The Order of the Phoenix
We only got a vague idea of the first wizarding war from the books, and Harry and co. were camping out in the English countryside for most of the second, so a change in perspective to the older participants on both sides of the conflict would make for a pretty epic new look at the same events.
It would feature characters audiences have already gotten to know, opening up the prospect of Britain’s acting elite to reprise their roles, and is almost definitely more exciting than seeing Harry, Ron and Hermione hide out in a tent for months on end. Going back to the first conflict would also allow us to flesh out stories of the Longbottoms, the Weasleys, Snape’s double-agent status and so much more.
So many details were glossed over in the movies for lack of time, and that meant that a lot of the tension and tragedy for anyone outside of the main trio was lost on-screen, but switching the focus from the teenagers to Lupin, Snape, Kingsley, Tonks would easily remedy this. It’s unlikely to happen, since it would essentially be going over old ground, but we can dream.
The Next Generation
This is probably the spin-off fans of the series want to see the least, but the one that is most likely to follow Fantastic Beasts down the road. It’s easy to do – just round up a brand new crop of young actors and concoct a brand new threat for them to face while at Hogwarts. It’s just about preferable to a remake, at least for the next couple of decades, but would still feel lazy.
All of the characters had enough children to populate a brand new generation of students, and some have even featured quite prominently in Rowling’s canonical releases.
Teddy Lupin – the son of Remus and Tonks – for example, was described as a teenage tearaway in the latest Pottermore story, and was always the thing that brought lots of themes full circle with both his parents killed in the war and Harry taking up the mantle of godfather. In the Flesh’s Luke Newberry was also cast in the role for Deathly Hallows before being cut, making a screen version the character even more intriguing.
A film focusing on this new generation of witches and wizards, while obvious, would admittedly benefit from a blank canvas, which no prequel would enjoy in quite the same way. Other than some little snippets of information, we don’t know what the future holds for the Potter/Weasley children, so a movie could potentially do whatever it wanted with them.
Where to start? The vastness of Dumbledore’s backstory was too much to be included in the movie adaptation of Deathly Hallows, with all of the Grindelwald footage cut out, but it may just be one of the most fascinating elements of the of the whole book series.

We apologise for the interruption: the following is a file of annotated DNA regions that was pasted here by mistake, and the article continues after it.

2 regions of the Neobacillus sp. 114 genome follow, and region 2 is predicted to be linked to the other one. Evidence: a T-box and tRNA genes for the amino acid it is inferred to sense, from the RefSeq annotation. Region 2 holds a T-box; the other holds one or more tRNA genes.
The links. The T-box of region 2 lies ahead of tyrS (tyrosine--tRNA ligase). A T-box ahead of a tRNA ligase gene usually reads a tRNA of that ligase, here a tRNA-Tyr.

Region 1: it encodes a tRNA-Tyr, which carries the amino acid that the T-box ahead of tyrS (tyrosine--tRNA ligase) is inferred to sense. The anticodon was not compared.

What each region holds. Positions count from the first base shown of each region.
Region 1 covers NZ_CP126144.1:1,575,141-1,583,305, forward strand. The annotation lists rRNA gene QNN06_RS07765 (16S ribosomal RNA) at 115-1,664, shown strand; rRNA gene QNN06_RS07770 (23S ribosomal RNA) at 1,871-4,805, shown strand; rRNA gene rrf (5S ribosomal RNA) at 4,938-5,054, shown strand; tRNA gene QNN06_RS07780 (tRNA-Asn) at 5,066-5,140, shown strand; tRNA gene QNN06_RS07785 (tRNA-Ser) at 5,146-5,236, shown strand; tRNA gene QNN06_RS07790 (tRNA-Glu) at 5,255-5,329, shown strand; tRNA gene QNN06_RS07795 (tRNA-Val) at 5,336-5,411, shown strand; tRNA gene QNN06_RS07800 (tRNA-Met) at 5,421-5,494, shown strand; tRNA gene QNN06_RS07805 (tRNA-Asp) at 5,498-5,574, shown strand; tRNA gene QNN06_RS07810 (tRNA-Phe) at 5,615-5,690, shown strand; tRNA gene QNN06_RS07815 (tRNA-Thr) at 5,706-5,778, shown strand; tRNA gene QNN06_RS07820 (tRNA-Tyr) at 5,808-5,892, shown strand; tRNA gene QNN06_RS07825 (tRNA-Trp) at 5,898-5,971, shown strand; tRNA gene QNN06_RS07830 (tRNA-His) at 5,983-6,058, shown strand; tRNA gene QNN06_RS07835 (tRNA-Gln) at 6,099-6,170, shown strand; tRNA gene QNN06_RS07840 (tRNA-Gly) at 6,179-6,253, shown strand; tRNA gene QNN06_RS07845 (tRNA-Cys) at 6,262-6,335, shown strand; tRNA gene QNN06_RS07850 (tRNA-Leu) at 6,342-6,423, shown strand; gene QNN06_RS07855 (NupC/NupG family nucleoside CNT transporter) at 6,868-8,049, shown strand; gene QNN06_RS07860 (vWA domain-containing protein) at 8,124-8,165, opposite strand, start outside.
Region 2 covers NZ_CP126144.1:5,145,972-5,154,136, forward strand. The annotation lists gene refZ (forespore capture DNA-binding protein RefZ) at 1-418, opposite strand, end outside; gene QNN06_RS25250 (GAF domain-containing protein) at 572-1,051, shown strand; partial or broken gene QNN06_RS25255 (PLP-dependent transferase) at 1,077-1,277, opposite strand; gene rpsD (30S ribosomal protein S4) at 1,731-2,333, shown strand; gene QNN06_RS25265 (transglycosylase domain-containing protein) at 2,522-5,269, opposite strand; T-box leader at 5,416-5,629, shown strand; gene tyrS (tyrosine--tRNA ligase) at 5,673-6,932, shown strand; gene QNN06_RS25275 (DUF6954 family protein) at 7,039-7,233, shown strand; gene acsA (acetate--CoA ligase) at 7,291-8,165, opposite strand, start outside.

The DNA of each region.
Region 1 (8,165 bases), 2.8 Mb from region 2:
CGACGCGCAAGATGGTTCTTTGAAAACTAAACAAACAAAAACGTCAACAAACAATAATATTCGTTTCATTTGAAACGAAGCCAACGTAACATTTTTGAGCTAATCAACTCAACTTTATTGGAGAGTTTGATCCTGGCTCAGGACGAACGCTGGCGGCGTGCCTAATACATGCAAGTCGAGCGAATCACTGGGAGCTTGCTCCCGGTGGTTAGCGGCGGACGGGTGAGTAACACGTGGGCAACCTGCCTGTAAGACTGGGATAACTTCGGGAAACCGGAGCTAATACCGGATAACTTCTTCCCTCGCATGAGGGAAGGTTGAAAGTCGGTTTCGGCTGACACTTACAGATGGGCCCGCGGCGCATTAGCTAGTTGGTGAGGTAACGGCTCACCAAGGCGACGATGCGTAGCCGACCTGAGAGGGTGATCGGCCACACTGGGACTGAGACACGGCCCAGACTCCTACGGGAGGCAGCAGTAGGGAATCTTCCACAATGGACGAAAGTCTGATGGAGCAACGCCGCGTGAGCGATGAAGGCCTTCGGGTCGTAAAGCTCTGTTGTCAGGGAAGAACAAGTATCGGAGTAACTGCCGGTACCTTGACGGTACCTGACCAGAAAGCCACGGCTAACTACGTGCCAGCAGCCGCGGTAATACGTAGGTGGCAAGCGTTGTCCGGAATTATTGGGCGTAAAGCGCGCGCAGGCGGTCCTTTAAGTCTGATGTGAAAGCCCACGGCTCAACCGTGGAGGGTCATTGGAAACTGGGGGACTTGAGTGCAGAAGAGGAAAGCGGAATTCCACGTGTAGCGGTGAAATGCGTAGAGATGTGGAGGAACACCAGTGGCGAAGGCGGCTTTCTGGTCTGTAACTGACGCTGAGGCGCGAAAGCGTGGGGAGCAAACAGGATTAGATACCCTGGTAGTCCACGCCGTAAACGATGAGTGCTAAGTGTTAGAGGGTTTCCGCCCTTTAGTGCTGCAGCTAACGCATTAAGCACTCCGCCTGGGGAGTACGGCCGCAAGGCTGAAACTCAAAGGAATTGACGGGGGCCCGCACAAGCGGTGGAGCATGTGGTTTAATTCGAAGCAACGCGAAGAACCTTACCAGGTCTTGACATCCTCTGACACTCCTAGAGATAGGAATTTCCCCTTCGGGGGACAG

It’s certainly the darkest, with Harry learning about his mentor’s former life completely changing one of its most enduring relationships and forcing Harry himself to grow up.
The idea of seeing a young Dumbledore and Grindelwald, two supremely damaged and ambitious wizards, struggle with familial strife, expectations and their own growing relationship in the wizarding world of the early 1900s is an incredibly tantalising thought. The fact that it ends in an epic battle is just the icing on the cake.
Think of how X-Men: First Class handled the early Magneto-Professor X dynamic, and Dumbledore movie could throw in the character’s discovery and mentorship of a young Tom Riddle. Even without it, though, there’s enough to Dumbledore’s backstory to warrant a whole string of movies, all critically different in tone to the comparatively ‘light-hearted’ adventures of Harry and his friends.
The Star Wars prequels may not be the best example of how to tell a story from the villain’s perspective, but the concept is solid, and would work brilliantly in a Voldemort-centric movie. We were given an overview of Tom Riddle’s journey from animal-torturing orphan to terrorist from flashbacks and anecdotes in both book and film versions, but there’s so much more to explore.
The character’s downfall spans decades, for one, ending in not one but two different wars. If this idea were ever to see the light of day, though, it would likely mine the early years of Riddle’s life, incorporating Dumbledore, Hogwarts and younger versions of other villains such as Lucius Malfoy and Bellatrix Lestrange.
Shows like Bates Motel prove that people would be receptive to watching Tom Riddle the teenage sociopath, while Gotham supports the case for prequels featuring iconic characters in their younger years, and this is one concept that would probably work better on television than as a film. It’s a slow burn, but could be a fascinating look at a character not often placed in the protagonist role.